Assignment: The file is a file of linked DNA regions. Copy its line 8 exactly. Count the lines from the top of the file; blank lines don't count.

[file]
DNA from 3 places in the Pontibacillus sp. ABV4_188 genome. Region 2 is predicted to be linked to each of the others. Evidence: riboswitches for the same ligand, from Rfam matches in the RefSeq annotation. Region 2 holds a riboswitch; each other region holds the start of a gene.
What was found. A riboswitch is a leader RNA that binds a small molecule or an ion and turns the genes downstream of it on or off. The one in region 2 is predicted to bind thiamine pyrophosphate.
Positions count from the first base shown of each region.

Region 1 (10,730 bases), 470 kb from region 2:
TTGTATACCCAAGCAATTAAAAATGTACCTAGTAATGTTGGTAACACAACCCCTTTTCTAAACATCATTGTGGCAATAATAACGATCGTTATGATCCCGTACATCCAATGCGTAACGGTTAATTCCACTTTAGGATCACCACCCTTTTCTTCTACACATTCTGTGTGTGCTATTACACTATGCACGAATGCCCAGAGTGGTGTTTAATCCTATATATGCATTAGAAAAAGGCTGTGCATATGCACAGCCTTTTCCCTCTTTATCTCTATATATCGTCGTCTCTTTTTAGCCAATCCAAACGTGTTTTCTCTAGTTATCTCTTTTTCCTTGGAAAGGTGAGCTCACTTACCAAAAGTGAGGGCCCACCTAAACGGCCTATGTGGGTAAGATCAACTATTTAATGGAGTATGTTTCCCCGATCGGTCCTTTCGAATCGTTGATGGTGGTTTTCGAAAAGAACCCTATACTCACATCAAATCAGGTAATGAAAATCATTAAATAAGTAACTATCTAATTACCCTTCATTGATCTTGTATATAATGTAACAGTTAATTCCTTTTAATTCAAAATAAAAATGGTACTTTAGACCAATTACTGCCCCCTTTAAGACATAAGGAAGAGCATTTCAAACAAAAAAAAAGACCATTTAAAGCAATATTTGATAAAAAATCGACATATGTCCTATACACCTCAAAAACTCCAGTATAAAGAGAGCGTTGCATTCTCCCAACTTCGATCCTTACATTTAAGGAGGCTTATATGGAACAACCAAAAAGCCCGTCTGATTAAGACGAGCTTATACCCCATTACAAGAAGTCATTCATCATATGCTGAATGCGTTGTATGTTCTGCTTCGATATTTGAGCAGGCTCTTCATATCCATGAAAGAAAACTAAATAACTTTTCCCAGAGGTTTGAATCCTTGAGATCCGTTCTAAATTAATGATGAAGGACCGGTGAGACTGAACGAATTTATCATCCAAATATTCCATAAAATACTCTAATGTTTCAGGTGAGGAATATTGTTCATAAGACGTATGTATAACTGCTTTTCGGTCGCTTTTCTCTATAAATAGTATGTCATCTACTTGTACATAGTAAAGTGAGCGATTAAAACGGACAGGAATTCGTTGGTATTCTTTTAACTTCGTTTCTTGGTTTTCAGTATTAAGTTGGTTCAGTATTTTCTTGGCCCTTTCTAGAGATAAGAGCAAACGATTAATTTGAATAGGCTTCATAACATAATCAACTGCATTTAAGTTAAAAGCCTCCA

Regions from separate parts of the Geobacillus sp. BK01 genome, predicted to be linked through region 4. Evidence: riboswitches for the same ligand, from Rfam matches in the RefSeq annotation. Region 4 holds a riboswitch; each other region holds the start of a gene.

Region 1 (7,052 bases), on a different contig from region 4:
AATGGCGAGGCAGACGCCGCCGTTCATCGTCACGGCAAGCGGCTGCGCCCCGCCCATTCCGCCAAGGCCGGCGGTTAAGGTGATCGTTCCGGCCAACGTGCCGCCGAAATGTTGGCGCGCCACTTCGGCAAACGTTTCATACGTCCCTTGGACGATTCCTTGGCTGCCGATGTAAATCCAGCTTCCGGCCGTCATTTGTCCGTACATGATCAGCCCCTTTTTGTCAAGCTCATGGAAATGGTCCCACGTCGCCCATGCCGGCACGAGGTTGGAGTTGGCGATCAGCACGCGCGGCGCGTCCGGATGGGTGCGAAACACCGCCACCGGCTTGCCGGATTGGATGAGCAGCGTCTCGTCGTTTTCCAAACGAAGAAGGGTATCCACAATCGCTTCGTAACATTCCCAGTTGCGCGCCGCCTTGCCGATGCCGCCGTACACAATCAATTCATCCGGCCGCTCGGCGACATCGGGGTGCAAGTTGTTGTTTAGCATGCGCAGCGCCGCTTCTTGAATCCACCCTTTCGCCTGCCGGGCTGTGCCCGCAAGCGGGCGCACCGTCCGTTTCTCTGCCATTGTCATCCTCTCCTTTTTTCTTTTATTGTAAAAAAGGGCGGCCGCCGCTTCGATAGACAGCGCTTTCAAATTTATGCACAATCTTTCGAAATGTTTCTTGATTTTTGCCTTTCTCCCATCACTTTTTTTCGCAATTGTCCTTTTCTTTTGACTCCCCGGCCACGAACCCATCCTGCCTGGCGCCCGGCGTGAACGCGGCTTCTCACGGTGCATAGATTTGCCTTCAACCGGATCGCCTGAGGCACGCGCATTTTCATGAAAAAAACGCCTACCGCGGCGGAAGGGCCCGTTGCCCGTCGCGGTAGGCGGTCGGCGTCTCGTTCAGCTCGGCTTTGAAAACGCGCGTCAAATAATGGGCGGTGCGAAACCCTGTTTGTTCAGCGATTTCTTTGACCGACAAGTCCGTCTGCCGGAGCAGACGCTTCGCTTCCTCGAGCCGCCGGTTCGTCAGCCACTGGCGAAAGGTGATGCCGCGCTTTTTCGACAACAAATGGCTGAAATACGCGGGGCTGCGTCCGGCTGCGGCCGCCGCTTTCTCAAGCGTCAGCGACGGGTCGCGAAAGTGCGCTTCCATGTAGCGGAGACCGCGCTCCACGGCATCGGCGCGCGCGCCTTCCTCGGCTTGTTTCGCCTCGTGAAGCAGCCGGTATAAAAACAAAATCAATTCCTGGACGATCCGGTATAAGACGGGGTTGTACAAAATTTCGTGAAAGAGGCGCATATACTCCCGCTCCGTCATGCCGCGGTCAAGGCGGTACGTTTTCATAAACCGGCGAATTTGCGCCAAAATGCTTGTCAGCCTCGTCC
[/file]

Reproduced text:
AATGGCGAGGCAGACGCCGCCGTTCATCGTCACGGCAAGCGGCTGCGCCCCGCCCATTCCGCCAAGGCCGGCGGTTAAGGTGATCGTTCCGGCCAACGTGCCGCCGAAATGTTGGCGCGCCACTTCGGCAAACGTTTCATACGTCCCTTGGACGATTCCTTGGCTGCCGATGTAAATCCAGCTTCCGGCCGTCATTTGTCCGTACATGATCAGCCCCTTTTTGTCAAGCTCATGGAAATGGTCCCACGTCGCCCATGCCGGCACGAGGTTGGAGTTGGCGATCAGCACGCGCGGCGCGTCCGGATGGGTGCGAAACACCGCCACCGGCTTGCCGGATTGGATGAGCAGCGTCTCGTCGTTTTCCAAACGAAGAAGGGTATCCACAATCGCTTCGTAACATTCCCAGTTGCGCGCCGCCTTGCCGATGCCGCCGTACACAATCAATTCATCCGGCCGCTCGGCGACATCGGGGTGCAAGTTGTTGTTTAGCATGCGCAGCGCCGCTTCTTGAATCCACCCTTTCGCCTGCCGGGCTGTGCCCGCAAGCGGGCGCACCGTCCGTTTCTCTGCCATTGTCATCCTCTCCTTTTTTCTTTTATTGTAAAAAAGGGCGGCCGCCGCTTCGATAGACAGCGCTTTCAAATTTATGCACAATCTTTCGAAATGTTTCTTGATTTTTGCCTTTCTCCCATCACTTTTTTTCGCAATTGTCCTTTTCTTTTGACTCCCCGGCCACGAACCCATCCTGCCTGGCGCCCGGCGTGAACGCGGCTTCTCACGGTGCATAGATTTGCCTTCAACCGGATCGCCTGAGGCACGCGCATTTTCATGAAAAAAACGCCTACCGCGGCGGAAGGGCCCGTTGCCCGTCGCGGTAGGCGGTCGGCGTCTCGTTCAGCTCGGCTTTGAAAACGCGCGTCAAATAATGGGCGGTGCGAAACCCTGTTTGTTCAGCGATTTCTTTGACCGACAAGTCCGTCTGCCGGAGCAGACGCTTCGCTTCCTCGAGCCGCCGGTTCGTCAGCCACTGGCGAAAGGTGATGCCGCGCTTTTTCGACAACAAATGGCTGAAATACGCGGGGCTGCGTCCGGCTGCGGCCGCCGCTTTCTCAAGCGTCAGCGACGGGTCGCGAAAGTGCGCTTCCATGTAGCGGAGACCGCGCTCCACGGCATCGGCGCGCGCGCCTTCCTCGGCTTGTTTCGCCTCGTGAAGCAGCCGGTATAAAAACAAAATCAATTCCTGGACGATCCGGTATAAGACGGGGTTGTACAAAATTTCGTGAAAGAGGCGCATATACTCCCGCTCCGTCATGCCGCGGTCAAGGCGGTACGTTTTCATAAACCGGCGAATTTGCGCCAAAATGCTTGTCAGCCTCGTCC